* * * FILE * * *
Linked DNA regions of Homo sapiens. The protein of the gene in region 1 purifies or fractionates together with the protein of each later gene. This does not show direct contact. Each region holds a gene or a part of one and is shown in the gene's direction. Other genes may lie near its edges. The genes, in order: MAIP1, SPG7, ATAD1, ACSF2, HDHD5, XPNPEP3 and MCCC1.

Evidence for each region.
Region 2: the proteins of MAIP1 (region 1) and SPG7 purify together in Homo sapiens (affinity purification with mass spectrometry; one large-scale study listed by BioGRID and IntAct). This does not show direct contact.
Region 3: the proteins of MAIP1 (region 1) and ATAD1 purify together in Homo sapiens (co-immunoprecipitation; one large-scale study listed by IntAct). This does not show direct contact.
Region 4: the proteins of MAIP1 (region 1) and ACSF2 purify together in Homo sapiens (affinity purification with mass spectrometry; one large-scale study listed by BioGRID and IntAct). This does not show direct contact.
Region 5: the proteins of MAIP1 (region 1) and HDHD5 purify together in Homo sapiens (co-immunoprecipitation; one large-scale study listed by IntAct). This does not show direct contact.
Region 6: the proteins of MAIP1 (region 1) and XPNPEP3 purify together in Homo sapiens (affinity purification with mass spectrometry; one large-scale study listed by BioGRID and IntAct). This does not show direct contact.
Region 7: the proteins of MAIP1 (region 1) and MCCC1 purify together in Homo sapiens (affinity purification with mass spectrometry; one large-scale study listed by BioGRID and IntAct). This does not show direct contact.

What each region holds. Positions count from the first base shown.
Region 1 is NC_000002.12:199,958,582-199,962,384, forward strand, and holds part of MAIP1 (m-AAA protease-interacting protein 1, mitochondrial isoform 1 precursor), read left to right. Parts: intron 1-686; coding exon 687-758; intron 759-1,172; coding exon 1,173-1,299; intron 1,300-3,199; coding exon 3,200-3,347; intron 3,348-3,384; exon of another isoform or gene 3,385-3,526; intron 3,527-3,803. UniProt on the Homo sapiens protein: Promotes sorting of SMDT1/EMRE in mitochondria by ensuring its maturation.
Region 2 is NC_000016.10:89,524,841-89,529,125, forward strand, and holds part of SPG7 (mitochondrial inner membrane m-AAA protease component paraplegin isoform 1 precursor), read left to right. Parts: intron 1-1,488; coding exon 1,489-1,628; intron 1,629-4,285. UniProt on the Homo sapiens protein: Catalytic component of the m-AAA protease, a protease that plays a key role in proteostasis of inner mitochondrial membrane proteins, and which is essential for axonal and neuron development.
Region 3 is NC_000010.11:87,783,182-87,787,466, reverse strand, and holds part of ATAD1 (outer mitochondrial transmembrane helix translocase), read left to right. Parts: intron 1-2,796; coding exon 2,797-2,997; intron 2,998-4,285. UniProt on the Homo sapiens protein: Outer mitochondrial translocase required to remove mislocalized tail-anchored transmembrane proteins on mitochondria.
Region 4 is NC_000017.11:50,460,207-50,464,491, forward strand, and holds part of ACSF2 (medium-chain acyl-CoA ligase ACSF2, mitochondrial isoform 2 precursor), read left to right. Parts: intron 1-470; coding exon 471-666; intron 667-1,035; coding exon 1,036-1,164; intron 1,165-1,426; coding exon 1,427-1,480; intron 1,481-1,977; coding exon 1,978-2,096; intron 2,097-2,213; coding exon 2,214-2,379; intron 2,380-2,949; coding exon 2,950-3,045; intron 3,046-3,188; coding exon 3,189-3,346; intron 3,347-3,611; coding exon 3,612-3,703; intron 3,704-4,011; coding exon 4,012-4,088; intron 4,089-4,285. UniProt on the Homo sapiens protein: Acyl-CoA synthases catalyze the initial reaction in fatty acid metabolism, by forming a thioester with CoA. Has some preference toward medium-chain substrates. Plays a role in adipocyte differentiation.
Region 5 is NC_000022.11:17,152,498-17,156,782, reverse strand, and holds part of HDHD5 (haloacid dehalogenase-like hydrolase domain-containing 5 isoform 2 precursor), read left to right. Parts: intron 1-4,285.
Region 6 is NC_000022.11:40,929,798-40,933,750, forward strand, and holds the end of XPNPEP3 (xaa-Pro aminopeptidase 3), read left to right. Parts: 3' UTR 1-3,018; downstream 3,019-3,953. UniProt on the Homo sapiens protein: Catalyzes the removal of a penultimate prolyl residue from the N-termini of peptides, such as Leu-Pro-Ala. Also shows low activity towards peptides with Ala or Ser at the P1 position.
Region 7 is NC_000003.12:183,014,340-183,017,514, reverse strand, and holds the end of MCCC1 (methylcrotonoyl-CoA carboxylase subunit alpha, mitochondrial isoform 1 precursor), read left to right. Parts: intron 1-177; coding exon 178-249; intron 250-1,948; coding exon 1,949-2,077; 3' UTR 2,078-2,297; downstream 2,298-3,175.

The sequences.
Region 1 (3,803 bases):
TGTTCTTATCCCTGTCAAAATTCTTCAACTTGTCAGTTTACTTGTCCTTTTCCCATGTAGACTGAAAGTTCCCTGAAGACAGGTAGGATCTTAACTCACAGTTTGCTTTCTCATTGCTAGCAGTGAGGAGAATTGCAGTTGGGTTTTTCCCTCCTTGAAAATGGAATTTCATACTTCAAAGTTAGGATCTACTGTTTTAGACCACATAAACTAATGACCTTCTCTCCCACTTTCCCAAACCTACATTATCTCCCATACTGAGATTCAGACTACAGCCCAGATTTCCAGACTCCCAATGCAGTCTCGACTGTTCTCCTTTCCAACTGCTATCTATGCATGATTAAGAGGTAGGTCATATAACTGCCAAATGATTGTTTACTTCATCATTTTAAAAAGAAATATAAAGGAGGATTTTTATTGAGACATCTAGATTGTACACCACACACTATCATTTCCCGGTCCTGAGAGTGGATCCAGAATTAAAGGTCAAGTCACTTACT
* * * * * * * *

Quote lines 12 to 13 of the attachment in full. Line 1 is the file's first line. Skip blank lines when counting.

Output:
Region 3 is NC_000010.11:87,783,182-87,787,466, reverse strand, and holds part of ATAD1 (outer mitochondrial transmembrane helix translocase), read left to right. Parts: intron 1-2,796; coding exon 2,797-2,997; intron 2,998-4,285. UniProt on the Homo sapiens protein: Outer mitochondrial translocase required to remove mislocalized tail-anchored transmembrane proteins on mitochondria.
Region 4 is NC_000017.11:50,460,207-50,464,491, forward strand, and holds part of ACSF2 (medium-chain acyl-CoA ligase ACSF2, mitochondrial isoform 2 precursor), read left to right. Parts: intron 1-470; coding exon 471-666; intron 667-1,035; coding exon 1,036-1,164; intron 1,165-1,426; coding exon 1,427-1,480; intron 1,481-1,977; coding exon 1,978-2,096; intron 2,097-2,213; coding exon 2,214-2,379; intron 2,380-2,949; coding exon 2,950-3,045; intron 3,046-3,188; coding exon 3,189-3,346; intron 3,347-3,611; coding exon 3,612-3,703; intron 3,704-4,011; coding exon 4,012-4,088; intron 4,089-4,285. UniProt on the Homo sapiens protein: Acyl-CoA synthases catalyze the initial reaction in fatty acid metabolism, by forming a thioester with CoA. Has some preference toward medium-chain substrates. Plays a role in adipocyte differentiation.